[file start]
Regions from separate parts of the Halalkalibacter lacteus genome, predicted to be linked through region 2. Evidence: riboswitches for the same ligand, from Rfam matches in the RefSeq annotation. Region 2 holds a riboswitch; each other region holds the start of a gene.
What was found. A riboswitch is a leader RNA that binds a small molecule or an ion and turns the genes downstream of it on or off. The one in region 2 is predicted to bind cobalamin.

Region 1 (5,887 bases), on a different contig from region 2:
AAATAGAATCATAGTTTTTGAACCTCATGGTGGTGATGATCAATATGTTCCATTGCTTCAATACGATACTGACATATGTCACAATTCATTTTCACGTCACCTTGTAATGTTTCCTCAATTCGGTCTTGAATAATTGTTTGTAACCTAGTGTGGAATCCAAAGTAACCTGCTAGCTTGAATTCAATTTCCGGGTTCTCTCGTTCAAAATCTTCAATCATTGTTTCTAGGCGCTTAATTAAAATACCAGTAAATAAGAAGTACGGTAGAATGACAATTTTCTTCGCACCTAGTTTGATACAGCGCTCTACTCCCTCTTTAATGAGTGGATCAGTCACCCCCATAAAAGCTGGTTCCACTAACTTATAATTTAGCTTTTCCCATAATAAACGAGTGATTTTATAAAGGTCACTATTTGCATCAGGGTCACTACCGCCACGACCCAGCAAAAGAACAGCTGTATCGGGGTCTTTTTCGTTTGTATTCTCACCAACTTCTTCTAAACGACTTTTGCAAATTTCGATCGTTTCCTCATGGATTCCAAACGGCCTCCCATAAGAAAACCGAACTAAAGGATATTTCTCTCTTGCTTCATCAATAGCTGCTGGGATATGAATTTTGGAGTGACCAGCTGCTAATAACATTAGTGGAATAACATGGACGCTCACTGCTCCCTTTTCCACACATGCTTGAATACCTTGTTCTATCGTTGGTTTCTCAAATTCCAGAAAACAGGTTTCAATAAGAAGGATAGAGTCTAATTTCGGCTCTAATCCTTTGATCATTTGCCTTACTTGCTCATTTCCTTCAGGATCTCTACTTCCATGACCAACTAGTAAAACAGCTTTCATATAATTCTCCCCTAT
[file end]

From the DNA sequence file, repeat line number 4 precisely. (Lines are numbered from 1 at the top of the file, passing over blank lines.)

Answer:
AAATAGAATCATAGTTTTTGAACCTCATGGTGGTGATGATCAATATGTTCCATTGCTTCAATACGATACTGACATATGTCACAATTCATTTTCACGTCACCTTGTAATGTTTCCTCAATTCGGTCTTGAATAATTGTTTGTAACCTAGTGTGGAATCCAAAGTAACCTGCTAGCTTGAATTCAATTTCCGGGTTCTCTCGTTCAAAATCTTCAATCATTGTTTCTAGGCGCTTAATTAAAATACCAGTAAATAAGAAGTACGGTAGAATGACAATTTTCTTCGCACCTAGTTTGATACAGCGCTCTACTCCCTCTTTAATGAGTGGATCAGTCACCCCCATAAAAGCTGGTTCCACTAACTTATAATTTAGCTTTTCCCATAATAAACGAGTGATTTTATAAAGGTCACTATTTGCATCAGGGTCACTACCGCCACGACCCAGCAAAAGAACAGCTGTATCGGGGTCTTTTTCGTTTGTATTCTCACCAACTTCTTCTAAACGACTTTTGCAAATTTCGATCGTTTCCTCATGGATTCCAAACGGCCTCCCATAAGAAAACCGAACTAAAGGATATTTCTCTCTTGCTTCATCAATAGCTGCTGGGATATGAATTTTGGAGTGACCAGCTGCTAATAACATTAGTGGAATAACATGGACGCTCACTGCTCCCTTTTCCACACATGCTTGAATACCTTGTTCTATCGTTGGTTTCTCAAATTCCAGAAAACAGGTTTCAATAAGAAGGATAGAGTCTAATTTCGGCTCTAATCCTTTGATCATTTGCCTTACTTGCTCATTTCCTTCAGGATCTCTACTTCCATGACCAACTAGTAAAACAGCTTTCATATAATTCTCCCCTAT